How does a Community Organizer Welcome 2014?
The new year is just a few hours away and in my thoughts are snapshots of my community organizing work from January 2013. How did the year go in my working life? In my personal life?
Early in January of this year, I was expecting for the publication of my first book of poetry Wounds of My Landscape. The publisher, CASDI (Collaborative Action for Sustainable Development), a Naga City-based publisher composed of intellectuals from Naga City, was busy preparing for the book launch set for February 2.
How does a community organizer feel about a poetry book launch? I have been attending book launches and I knew how book launches went. By the way, this was not the first time that my poems were to be read in public. I had poems published in different anthologies in the past but the book launch was not just about my works. This time it was to be my work not just as a single woman working with poor communities but as a Bikolano bringing into my book the flavor and color of my experiences. The book launch went well. There had to be another launch in Manila. That launch went well too. Something to remember in the Manila launch – my bosom friend who read one of my poems and was a joy listening to had a cardiac arrest while performing at the Cultural Center of the Philippines on June 28. On July 5 she passed away.
The good feeling I had for seeing my poems finally in one collection was reinforced by my own
mother’s happiness about the dedication in the book. I dedicated my first poetry collection to her for teaching me how to be a good neighbor. It was good that I was able to talk to her in February before I returned to my work in Manila because later in March she had to be in hospital for a month until the later part of the month after which we had to say our last good bye to her. The first quarter of 2013 was a multi-colored tapestry of emotions for me. I thought, in surreal terms, that my mother would live forever. I thought I could keep coming back from a 550 kilometer distance because of work and never think of one day seeing my mother’s coffin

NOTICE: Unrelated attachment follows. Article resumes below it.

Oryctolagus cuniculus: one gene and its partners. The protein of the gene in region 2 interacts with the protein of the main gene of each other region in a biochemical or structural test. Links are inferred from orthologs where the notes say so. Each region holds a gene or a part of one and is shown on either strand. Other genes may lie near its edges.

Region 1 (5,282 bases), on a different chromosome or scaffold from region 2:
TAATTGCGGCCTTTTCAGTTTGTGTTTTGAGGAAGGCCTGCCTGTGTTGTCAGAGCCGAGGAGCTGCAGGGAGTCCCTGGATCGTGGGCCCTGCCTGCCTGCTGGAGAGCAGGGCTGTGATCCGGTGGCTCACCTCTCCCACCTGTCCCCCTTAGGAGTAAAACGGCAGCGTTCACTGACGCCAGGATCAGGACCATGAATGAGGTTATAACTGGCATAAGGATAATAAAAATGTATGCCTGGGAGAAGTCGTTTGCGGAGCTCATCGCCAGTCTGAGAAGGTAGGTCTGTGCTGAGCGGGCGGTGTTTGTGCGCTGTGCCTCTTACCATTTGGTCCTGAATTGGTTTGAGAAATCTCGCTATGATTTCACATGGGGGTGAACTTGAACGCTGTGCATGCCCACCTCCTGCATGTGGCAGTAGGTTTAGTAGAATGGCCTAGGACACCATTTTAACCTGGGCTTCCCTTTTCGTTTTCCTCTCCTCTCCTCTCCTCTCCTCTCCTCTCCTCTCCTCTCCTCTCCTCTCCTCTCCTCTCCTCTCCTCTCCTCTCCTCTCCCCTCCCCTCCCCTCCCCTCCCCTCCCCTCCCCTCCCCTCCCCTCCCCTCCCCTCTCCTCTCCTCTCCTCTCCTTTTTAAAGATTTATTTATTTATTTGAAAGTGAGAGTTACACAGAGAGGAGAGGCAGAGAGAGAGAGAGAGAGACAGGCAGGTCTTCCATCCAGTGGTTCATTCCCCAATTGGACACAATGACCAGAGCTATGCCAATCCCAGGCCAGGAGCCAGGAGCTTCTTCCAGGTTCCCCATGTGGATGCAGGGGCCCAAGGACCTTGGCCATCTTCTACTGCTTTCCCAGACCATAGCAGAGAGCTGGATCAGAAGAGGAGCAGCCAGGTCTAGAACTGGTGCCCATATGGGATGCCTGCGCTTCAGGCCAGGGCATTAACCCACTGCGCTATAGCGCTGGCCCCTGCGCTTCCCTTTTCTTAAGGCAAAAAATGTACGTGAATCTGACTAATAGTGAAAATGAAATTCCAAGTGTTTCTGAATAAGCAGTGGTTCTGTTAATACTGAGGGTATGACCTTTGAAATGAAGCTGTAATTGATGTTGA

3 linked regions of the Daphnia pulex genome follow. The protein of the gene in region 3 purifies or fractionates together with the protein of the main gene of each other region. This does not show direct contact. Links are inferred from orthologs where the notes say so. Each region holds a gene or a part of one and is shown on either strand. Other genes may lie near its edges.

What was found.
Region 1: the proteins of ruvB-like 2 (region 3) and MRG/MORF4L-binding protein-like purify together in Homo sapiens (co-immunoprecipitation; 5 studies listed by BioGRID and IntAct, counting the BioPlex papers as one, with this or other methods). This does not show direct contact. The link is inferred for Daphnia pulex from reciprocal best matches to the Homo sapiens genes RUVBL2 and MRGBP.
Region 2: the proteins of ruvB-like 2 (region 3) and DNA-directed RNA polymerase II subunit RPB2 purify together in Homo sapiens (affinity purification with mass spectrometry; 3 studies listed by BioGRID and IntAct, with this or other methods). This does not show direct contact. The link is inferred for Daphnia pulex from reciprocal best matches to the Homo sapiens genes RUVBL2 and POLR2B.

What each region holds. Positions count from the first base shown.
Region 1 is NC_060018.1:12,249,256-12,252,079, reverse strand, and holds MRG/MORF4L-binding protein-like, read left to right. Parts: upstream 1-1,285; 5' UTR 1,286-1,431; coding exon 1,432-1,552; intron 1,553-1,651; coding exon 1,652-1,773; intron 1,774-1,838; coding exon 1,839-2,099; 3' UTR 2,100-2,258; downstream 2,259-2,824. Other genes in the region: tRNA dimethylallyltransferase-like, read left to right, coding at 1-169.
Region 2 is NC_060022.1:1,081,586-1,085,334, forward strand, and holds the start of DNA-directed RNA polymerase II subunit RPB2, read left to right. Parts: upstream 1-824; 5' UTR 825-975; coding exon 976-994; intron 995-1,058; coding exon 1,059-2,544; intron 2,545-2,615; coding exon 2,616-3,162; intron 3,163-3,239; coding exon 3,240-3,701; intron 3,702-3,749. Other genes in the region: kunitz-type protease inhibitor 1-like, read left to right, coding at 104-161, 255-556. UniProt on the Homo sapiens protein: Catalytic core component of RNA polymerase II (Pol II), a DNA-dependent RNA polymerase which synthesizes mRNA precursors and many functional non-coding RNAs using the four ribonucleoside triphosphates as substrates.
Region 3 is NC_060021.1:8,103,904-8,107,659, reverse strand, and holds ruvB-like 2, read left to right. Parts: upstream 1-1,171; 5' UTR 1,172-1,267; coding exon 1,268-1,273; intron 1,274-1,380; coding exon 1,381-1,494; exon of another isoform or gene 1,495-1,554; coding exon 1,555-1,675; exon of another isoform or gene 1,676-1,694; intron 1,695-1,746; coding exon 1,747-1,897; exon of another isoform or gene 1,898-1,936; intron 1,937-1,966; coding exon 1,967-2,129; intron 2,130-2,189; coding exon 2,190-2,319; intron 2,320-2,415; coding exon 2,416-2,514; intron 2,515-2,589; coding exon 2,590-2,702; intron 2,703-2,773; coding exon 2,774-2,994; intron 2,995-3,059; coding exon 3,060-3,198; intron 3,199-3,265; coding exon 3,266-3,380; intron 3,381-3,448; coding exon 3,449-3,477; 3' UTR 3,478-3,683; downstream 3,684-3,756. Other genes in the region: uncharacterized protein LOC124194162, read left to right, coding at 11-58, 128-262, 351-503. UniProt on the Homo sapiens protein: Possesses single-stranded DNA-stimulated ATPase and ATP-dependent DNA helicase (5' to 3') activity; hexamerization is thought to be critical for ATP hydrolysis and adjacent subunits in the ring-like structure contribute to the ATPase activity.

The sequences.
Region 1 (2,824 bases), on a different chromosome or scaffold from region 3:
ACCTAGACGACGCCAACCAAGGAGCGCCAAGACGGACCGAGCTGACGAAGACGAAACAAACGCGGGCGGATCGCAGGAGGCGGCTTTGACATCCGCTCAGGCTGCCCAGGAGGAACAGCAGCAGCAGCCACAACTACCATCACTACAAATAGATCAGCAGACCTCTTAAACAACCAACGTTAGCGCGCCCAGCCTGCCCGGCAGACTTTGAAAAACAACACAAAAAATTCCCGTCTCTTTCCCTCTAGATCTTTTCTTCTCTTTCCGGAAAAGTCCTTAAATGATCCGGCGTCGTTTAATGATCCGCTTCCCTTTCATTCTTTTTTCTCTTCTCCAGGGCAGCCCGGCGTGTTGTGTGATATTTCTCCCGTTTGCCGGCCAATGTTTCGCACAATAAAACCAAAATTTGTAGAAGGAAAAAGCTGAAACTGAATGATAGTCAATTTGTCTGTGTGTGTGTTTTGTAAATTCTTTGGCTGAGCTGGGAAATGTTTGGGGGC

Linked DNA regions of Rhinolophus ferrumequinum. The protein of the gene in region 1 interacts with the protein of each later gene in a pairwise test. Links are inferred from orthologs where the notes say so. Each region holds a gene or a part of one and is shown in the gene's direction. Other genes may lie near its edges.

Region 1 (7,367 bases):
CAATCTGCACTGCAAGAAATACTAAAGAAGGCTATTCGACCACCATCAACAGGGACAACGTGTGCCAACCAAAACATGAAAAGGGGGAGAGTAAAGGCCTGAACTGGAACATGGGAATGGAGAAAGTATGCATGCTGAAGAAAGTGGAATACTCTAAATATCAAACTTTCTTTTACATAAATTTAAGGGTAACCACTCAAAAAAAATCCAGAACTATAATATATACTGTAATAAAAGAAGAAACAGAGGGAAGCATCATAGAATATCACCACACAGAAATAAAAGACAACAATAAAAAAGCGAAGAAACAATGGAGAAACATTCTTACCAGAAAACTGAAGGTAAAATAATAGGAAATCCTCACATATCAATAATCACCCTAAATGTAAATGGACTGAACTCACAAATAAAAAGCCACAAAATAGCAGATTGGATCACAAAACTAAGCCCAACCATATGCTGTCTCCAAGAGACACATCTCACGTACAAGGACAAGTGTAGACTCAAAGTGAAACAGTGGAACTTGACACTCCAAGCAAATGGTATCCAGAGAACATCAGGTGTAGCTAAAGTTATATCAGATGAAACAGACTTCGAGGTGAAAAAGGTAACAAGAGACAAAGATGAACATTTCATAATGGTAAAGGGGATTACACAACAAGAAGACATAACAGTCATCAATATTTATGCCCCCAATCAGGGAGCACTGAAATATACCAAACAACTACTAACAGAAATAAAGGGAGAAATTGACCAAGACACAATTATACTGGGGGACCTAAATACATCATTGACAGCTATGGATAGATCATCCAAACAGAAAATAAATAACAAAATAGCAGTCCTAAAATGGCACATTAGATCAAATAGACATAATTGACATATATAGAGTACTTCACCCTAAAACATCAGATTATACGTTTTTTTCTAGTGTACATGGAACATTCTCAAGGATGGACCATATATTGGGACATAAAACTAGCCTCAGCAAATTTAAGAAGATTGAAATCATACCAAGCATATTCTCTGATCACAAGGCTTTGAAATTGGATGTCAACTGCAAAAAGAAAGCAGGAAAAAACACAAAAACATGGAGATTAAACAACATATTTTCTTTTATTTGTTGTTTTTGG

pushed into a cold enclosure of cement. On another plane I think I haven’t lost my mother. The things that she loved are in me – her music, her laughter, her sorrow…her hopes.
In May, there was the May 15 deadline for the urban poor living along the danger areas in Manila. May 15 had to be the last day of 20,000 families living along the water ways of Metro Manila. While I was doing my share of advocacy work, the emotions that the deadline brought into my mind were inexplicable. To cut the story short, with our community organizing intervention, the government came to acknowledge the People’s Plans that the poor presented as an alternative.
In June until July, I was sharing the task of helping out in the implementation of the Disaster Risk Reduction (DRR) program of our organization. Thank God, the communities we were working with had a more systematic preparedness plan. There was the Habagat flooding in August. In short, the communities were able to survive the floods and were able to bounce back into their normal economic activities soon after.
The last quarter of 2013 were busy months for our work in pushing for the in-city housing for the urban poor. The Aquino administration has initiated an in-city socialized housing program for the poor in the danger areas of Metro Manila. Despite the President’s pronouncement and an allotted funding for the construction of homes, the pre-construction requirements were very complicated. Like an uphill battle again.
And Typhoon Yolanda struck. While it spared Metro Manila where I work and the Bikol Region where my siblings are, the issues of rehabilitation and reconstruction of the areas hit by the typhoon are everybody’s concern.
What will 2014 be like? It will be a year of more challenges in my work and personal life.
I hope my classic guitar playing after a long hard day would see me through the many pressures coming my way.
Happy New Year to readers of this personal sharing!